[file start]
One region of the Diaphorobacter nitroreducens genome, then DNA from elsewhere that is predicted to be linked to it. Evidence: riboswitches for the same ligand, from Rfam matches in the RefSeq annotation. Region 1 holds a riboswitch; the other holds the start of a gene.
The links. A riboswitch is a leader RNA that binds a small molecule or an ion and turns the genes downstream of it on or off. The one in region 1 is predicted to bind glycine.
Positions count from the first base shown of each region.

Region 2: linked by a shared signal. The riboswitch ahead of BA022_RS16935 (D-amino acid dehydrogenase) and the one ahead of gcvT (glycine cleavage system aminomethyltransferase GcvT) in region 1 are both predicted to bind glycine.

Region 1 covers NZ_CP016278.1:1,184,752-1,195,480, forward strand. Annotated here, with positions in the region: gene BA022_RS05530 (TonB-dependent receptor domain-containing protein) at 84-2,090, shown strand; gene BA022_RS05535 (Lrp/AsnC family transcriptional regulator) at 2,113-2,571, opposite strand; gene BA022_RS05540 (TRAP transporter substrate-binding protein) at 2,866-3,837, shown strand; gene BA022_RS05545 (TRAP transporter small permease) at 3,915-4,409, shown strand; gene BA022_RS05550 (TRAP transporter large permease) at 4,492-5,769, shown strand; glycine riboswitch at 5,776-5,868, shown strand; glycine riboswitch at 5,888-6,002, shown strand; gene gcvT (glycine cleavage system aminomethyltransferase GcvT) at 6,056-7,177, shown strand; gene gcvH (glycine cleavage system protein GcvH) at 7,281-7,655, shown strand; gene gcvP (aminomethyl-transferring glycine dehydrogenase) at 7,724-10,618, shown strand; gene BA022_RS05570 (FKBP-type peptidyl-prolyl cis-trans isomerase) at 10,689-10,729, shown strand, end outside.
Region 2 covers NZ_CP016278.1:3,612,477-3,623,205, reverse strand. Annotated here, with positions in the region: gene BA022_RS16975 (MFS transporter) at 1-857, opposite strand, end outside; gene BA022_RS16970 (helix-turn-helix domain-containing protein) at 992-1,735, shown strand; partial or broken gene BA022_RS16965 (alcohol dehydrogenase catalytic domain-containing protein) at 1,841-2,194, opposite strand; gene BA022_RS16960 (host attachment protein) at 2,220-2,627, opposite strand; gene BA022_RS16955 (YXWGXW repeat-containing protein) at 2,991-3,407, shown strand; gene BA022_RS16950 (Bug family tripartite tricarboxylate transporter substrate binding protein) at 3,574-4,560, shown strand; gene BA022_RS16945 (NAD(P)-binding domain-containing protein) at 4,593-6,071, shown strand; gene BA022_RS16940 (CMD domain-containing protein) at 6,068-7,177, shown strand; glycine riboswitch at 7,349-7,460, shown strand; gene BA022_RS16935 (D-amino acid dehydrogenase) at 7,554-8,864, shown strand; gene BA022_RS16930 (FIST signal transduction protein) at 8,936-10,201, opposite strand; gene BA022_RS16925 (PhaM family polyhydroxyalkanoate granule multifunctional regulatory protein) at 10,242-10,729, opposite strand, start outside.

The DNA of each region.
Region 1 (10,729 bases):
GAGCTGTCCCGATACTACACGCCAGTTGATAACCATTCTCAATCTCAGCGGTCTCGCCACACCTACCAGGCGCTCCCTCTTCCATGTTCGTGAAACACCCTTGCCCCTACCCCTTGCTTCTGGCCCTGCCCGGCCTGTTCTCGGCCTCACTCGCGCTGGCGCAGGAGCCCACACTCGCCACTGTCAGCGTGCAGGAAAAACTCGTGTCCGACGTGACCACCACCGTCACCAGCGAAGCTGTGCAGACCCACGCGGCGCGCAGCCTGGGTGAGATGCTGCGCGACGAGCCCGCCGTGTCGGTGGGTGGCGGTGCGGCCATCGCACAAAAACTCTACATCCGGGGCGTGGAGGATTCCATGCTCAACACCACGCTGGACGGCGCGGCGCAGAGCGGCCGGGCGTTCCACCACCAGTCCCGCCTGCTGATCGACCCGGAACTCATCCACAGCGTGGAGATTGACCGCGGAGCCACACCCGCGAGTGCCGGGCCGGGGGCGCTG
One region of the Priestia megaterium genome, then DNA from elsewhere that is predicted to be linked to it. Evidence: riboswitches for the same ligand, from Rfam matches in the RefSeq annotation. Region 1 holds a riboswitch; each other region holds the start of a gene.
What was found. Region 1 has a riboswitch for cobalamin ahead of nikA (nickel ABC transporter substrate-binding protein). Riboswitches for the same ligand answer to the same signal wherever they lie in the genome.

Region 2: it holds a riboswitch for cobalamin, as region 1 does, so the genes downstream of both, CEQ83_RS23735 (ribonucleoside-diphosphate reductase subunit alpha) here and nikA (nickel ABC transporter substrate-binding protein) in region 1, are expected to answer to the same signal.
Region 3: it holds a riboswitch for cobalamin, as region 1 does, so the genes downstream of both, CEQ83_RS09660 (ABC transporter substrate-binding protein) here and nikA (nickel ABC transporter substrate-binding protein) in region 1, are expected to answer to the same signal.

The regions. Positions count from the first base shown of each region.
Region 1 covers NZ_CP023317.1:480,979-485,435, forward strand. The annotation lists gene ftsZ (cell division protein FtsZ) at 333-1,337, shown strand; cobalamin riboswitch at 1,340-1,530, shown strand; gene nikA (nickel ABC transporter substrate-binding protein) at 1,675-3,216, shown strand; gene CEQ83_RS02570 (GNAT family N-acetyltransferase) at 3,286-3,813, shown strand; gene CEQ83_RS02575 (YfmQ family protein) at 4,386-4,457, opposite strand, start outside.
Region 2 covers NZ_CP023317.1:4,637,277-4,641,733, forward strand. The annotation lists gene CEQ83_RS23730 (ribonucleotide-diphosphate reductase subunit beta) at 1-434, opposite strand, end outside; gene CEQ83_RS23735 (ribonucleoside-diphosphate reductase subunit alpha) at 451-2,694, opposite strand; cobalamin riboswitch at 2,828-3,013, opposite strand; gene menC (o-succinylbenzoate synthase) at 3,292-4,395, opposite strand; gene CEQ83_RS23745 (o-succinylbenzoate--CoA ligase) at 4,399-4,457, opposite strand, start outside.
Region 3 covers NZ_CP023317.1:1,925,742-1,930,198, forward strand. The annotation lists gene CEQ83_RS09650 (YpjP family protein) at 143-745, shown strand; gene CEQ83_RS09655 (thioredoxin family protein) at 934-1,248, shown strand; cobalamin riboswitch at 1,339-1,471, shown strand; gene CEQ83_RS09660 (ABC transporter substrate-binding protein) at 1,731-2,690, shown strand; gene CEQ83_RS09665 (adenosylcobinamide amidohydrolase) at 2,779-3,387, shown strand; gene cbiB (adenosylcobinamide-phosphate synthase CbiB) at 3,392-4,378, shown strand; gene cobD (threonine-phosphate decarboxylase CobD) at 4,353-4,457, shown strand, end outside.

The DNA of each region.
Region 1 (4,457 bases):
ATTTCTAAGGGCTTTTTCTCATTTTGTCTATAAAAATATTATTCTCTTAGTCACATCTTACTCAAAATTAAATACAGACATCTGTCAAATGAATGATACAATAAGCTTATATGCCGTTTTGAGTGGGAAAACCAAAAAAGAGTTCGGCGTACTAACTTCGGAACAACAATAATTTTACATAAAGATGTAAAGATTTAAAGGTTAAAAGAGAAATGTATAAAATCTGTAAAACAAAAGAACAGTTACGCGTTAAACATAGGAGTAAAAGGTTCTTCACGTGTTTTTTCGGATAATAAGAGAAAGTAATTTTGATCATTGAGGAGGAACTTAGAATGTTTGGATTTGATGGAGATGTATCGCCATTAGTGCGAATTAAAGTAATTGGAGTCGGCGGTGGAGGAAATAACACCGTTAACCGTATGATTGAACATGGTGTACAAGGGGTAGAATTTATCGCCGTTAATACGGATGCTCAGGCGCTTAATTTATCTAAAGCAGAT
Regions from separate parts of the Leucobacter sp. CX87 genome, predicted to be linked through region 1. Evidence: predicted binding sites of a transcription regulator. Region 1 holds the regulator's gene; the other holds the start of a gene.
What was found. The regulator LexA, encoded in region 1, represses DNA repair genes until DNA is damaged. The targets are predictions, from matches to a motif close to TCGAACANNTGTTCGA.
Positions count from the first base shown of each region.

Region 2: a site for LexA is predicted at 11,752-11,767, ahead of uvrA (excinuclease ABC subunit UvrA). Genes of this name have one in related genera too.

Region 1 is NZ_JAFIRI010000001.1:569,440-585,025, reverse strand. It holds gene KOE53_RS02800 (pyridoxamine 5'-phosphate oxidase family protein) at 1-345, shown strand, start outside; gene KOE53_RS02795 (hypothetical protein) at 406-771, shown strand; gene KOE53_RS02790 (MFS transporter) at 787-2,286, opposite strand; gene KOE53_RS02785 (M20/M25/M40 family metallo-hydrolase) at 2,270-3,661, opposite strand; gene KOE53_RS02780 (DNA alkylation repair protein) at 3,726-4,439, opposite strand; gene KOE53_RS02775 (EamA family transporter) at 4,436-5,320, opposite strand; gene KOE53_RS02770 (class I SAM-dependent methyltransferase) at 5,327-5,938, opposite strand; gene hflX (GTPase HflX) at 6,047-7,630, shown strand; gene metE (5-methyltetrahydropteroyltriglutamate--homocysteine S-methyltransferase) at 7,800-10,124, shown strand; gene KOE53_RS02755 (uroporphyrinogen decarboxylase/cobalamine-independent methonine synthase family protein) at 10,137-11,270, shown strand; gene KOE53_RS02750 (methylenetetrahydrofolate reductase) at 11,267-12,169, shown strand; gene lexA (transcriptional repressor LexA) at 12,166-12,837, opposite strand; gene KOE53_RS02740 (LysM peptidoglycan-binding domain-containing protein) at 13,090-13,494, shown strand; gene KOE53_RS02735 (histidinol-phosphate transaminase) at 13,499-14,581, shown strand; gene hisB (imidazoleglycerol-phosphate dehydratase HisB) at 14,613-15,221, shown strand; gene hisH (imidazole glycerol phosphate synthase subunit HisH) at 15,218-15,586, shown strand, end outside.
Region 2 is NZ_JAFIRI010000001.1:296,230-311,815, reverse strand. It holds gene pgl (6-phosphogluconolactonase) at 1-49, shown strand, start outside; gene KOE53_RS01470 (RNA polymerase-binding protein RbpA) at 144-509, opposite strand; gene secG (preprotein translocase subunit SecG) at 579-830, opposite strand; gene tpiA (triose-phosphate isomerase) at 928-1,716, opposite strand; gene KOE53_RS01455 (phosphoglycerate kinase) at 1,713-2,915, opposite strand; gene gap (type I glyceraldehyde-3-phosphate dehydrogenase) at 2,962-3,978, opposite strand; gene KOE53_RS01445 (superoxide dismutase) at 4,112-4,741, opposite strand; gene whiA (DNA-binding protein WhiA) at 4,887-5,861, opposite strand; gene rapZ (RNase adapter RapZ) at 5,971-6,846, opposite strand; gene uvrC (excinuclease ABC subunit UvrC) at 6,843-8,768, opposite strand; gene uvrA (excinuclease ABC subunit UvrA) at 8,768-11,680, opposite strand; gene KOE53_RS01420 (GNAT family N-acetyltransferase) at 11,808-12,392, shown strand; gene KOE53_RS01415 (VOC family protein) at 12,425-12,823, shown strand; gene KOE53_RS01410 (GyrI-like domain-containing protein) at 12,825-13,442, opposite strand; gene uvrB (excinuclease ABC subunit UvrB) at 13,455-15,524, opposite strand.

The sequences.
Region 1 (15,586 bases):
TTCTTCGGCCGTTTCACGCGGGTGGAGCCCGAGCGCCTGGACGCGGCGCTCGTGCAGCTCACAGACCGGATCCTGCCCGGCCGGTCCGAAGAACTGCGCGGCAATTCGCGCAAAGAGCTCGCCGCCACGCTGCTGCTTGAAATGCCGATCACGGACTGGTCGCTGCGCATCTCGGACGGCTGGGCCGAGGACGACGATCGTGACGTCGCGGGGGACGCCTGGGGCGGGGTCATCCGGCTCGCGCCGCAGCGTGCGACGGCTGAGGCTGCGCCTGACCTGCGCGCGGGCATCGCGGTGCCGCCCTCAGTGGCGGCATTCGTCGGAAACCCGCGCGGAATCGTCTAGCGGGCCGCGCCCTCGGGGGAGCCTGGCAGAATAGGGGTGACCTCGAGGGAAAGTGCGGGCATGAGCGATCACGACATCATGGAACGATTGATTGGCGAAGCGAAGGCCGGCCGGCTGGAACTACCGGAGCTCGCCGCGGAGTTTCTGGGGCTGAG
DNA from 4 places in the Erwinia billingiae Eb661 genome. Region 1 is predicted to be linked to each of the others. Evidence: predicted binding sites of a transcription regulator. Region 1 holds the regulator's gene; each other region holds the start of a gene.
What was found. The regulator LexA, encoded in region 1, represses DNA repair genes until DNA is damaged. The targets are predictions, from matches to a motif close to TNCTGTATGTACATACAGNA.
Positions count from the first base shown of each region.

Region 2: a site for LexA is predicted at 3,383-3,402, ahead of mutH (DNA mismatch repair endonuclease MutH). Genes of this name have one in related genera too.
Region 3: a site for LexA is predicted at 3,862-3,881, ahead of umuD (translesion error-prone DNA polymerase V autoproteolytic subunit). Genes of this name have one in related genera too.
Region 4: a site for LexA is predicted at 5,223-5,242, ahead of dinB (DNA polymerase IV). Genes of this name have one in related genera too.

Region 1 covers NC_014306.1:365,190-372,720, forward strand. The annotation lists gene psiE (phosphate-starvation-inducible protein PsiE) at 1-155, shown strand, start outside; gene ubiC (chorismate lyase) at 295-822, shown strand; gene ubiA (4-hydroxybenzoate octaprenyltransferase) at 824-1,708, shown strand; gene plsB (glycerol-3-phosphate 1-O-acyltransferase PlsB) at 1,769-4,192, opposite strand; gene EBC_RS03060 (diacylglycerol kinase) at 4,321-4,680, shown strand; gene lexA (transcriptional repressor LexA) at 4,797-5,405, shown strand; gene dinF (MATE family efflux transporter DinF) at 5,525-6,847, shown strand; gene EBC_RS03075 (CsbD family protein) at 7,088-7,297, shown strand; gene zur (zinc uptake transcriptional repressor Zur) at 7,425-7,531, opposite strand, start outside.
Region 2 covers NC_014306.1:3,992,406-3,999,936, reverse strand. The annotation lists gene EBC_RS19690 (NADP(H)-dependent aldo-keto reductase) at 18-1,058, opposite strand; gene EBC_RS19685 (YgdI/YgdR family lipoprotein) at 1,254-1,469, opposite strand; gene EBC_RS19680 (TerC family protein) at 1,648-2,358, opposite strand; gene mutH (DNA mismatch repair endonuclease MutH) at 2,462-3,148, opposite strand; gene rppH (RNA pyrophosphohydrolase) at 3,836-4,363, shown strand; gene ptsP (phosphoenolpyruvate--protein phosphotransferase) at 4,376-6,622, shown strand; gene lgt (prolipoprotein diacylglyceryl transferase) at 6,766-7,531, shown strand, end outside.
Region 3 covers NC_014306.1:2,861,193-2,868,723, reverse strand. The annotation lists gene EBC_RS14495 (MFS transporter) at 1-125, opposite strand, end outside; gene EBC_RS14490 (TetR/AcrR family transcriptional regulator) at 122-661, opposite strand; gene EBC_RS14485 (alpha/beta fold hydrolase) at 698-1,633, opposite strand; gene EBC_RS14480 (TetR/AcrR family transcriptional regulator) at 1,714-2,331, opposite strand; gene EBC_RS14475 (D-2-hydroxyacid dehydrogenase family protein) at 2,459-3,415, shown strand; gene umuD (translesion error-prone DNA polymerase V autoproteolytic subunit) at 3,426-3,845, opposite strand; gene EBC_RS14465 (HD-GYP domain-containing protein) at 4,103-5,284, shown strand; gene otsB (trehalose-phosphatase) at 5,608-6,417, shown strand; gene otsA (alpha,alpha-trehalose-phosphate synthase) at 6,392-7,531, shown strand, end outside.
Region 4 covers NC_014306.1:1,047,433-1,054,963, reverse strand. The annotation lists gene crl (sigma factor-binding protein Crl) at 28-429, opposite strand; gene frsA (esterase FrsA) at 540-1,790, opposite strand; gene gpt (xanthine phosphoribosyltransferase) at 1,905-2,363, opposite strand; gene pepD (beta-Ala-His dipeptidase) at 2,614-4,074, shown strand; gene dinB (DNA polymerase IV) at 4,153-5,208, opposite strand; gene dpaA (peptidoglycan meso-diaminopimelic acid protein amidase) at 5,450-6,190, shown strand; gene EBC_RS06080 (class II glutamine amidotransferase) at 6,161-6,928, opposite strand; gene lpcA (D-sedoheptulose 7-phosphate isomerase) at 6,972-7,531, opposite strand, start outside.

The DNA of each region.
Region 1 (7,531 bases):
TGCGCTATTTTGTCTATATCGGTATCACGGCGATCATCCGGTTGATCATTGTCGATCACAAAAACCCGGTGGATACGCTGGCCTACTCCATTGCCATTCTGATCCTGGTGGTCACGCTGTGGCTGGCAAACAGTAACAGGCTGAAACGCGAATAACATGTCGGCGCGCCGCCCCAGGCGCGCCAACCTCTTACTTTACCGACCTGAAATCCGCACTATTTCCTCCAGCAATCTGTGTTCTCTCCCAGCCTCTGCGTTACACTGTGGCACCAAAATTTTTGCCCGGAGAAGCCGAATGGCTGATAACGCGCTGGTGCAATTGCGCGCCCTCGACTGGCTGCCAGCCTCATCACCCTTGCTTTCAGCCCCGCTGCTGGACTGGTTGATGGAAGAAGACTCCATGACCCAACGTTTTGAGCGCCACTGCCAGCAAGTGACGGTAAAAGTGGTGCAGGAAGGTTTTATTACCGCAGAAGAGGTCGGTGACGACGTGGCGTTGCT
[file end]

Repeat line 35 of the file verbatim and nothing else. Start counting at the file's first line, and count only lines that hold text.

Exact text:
Region 4: a site for LexA is predicted at 5,223-5,242, ahead of dinB (DNA polymerase IV). Genes of this name have one in related genera too.